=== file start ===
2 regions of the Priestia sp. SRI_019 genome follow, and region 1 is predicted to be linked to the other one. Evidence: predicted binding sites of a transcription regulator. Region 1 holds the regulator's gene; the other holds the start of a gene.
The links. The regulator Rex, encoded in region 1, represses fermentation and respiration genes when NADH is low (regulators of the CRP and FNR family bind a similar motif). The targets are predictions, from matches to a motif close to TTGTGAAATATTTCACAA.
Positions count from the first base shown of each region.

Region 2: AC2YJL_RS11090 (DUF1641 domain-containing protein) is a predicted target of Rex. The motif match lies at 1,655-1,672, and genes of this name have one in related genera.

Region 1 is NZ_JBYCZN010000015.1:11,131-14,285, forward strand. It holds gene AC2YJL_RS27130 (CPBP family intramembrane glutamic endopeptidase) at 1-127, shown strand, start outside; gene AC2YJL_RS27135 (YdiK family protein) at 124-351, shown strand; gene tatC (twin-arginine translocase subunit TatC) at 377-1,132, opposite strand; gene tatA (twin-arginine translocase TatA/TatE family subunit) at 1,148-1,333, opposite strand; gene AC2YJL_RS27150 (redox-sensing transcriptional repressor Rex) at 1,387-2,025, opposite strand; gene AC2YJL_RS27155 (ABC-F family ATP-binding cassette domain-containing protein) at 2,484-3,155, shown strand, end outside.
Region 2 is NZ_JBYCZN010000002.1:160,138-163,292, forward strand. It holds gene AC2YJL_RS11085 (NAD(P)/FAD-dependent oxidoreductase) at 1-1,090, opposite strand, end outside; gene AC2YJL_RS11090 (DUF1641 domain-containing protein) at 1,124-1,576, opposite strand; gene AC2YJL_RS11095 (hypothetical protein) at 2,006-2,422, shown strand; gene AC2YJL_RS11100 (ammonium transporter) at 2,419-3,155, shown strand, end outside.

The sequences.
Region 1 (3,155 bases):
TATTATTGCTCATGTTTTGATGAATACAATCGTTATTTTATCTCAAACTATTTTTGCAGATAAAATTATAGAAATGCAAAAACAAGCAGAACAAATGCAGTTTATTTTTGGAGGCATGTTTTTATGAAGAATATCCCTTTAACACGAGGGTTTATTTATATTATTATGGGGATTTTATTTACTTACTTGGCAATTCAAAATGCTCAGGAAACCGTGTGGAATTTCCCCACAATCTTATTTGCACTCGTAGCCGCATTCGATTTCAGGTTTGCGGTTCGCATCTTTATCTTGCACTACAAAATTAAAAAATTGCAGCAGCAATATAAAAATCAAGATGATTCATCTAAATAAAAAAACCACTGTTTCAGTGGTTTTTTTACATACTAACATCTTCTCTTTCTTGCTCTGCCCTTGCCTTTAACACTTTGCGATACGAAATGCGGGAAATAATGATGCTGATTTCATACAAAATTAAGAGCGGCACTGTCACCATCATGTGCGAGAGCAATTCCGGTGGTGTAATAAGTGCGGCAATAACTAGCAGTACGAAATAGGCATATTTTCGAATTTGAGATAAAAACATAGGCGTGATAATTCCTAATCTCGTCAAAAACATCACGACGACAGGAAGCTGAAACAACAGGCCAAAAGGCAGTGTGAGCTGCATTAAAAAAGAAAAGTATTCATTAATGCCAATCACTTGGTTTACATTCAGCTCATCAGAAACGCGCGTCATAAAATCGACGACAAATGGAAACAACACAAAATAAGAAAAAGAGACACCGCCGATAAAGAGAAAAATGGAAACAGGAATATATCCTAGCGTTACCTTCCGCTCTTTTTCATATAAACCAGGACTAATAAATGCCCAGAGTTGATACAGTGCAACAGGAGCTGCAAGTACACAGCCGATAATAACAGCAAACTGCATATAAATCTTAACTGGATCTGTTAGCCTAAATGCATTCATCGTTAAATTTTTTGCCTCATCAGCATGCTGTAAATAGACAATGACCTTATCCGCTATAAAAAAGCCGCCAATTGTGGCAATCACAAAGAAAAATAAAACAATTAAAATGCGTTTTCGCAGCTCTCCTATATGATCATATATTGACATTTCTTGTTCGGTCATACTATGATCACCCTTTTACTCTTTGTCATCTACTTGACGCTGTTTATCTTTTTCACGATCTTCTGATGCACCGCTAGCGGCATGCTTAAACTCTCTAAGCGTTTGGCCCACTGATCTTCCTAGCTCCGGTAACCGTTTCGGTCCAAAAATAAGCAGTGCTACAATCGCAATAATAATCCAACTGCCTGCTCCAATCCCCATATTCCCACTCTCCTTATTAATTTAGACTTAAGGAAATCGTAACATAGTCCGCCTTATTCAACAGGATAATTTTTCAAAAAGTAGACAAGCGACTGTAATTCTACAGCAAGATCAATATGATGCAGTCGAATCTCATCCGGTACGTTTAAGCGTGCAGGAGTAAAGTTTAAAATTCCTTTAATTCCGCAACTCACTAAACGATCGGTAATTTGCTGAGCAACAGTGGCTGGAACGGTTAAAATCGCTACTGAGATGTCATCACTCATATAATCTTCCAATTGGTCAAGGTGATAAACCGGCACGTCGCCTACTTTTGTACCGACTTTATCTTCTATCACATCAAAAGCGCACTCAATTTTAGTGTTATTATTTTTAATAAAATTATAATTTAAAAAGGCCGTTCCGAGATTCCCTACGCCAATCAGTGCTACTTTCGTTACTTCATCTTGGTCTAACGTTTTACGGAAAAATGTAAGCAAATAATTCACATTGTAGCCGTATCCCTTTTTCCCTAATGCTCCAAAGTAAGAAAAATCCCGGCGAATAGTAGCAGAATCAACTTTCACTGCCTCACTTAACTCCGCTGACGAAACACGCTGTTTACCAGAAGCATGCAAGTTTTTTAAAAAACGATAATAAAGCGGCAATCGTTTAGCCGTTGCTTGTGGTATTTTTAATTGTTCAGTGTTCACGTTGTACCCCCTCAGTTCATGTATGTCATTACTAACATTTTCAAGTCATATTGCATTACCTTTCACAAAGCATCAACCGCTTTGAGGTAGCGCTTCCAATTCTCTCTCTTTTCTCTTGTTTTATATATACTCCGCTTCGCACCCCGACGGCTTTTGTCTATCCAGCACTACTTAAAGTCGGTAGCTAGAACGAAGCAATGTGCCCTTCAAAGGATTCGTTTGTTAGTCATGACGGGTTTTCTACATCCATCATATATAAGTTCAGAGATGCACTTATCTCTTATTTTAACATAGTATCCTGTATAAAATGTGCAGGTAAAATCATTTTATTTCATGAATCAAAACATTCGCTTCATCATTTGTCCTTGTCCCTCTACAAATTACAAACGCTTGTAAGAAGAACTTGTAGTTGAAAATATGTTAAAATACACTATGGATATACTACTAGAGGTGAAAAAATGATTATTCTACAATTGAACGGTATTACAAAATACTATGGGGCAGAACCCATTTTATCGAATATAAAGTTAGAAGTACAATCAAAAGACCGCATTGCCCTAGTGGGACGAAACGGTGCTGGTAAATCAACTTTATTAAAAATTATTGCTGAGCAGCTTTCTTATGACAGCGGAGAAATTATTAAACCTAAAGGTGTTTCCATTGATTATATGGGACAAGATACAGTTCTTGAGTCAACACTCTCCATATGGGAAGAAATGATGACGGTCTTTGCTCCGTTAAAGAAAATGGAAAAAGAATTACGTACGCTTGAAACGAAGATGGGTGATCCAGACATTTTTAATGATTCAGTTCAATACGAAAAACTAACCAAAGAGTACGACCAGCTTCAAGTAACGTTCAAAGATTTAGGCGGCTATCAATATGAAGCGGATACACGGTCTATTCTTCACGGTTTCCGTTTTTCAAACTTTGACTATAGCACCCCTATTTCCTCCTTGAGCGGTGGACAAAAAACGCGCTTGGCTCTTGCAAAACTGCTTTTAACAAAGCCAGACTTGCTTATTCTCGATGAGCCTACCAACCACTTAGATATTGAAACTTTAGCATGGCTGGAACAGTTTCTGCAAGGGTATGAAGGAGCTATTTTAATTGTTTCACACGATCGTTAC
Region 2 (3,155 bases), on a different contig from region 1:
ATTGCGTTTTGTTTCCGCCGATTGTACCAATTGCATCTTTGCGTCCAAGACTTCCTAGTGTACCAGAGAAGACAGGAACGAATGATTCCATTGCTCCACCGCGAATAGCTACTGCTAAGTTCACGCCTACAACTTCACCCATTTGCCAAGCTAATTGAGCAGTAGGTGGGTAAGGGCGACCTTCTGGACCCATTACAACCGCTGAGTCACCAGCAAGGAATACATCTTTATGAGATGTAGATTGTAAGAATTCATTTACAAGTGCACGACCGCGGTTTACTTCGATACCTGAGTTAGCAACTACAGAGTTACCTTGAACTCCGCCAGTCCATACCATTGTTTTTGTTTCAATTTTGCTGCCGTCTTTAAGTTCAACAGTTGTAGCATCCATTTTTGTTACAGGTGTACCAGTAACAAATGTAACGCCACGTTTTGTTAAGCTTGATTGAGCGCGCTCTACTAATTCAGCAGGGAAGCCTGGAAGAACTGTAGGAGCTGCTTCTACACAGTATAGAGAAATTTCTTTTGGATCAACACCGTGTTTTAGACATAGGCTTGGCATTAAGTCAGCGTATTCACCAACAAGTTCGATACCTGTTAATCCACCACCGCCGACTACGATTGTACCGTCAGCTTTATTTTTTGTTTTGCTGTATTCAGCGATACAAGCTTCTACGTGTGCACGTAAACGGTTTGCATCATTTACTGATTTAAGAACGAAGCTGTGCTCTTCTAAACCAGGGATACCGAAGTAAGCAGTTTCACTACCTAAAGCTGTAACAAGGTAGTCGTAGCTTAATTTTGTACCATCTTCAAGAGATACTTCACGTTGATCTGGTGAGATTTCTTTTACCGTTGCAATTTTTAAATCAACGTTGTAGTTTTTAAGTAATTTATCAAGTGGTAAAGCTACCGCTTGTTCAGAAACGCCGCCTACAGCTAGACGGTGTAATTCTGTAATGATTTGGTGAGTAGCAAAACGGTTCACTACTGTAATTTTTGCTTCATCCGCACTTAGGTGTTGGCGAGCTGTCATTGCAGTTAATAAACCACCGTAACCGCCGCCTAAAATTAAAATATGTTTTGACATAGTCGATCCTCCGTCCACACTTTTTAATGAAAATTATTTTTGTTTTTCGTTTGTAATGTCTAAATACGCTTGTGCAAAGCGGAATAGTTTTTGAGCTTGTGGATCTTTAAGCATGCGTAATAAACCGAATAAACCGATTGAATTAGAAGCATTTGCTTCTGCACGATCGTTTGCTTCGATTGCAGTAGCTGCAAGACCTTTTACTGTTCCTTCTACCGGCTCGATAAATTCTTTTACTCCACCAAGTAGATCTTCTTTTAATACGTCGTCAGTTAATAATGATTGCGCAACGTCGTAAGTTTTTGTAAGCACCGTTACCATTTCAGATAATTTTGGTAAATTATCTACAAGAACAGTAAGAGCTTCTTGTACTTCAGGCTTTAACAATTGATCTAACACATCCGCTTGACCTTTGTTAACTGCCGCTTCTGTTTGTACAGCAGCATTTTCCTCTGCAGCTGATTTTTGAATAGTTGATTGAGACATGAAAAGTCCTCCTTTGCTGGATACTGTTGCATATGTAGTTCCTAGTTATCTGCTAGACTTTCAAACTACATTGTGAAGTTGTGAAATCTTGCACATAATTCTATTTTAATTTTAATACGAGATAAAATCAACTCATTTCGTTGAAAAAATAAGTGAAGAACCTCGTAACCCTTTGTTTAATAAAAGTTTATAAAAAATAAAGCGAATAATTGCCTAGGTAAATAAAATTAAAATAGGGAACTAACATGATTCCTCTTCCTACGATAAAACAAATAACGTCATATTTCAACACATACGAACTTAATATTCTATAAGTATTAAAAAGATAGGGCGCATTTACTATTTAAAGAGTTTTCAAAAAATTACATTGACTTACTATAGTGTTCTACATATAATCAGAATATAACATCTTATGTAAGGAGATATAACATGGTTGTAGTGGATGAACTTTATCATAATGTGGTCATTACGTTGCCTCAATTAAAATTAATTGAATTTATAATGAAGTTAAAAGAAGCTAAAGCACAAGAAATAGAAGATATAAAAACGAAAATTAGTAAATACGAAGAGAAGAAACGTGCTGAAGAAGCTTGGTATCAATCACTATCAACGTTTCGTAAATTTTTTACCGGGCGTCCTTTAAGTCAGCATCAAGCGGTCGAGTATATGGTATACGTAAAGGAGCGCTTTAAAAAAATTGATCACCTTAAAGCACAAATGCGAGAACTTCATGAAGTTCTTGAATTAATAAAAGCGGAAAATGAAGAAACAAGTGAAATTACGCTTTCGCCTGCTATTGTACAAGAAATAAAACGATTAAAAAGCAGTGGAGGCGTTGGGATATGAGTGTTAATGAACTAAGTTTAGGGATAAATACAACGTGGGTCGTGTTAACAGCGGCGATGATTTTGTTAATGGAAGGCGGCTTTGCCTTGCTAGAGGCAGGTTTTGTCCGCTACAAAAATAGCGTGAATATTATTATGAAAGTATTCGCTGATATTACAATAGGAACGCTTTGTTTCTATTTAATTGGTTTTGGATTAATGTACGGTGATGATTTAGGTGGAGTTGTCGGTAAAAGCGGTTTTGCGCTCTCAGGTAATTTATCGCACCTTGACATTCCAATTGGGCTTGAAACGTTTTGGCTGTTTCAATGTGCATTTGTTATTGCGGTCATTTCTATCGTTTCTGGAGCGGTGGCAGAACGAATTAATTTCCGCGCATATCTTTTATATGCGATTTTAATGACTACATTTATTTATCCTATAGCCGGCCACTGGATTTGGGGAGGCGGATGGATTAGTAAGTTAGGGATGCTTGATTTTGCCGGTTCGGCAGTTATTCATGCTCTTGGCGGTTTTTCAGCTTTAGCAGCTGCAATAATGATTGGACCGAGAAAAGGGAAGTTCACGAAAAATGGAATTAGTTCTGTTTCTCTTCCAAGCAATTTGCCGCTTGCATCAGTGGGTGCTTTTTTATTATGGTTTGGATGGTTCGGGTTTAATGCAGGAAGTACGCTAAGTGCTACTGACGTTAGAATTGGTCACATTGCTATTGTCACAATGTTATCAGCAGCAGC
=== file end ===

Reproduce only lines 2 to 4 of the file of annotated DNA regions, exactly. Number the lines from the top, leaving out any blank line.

The links. The regulator Rex, encoded in region 1, represses fermentation and respiration genes when NADH is low (regulators of the CRP and FNR family bind a similar motif). The targets are predictions, from matches to a motif close to TTGTGAAATATTTCACAA.
Positions count from the first base shown of each region.

Region 2: AC2YJL_RS11090 (DUF1641 domain-containing protein) is a predicted target of Rex. The motif match lies at 1,655-1,672, and genes of this name have one in related genera.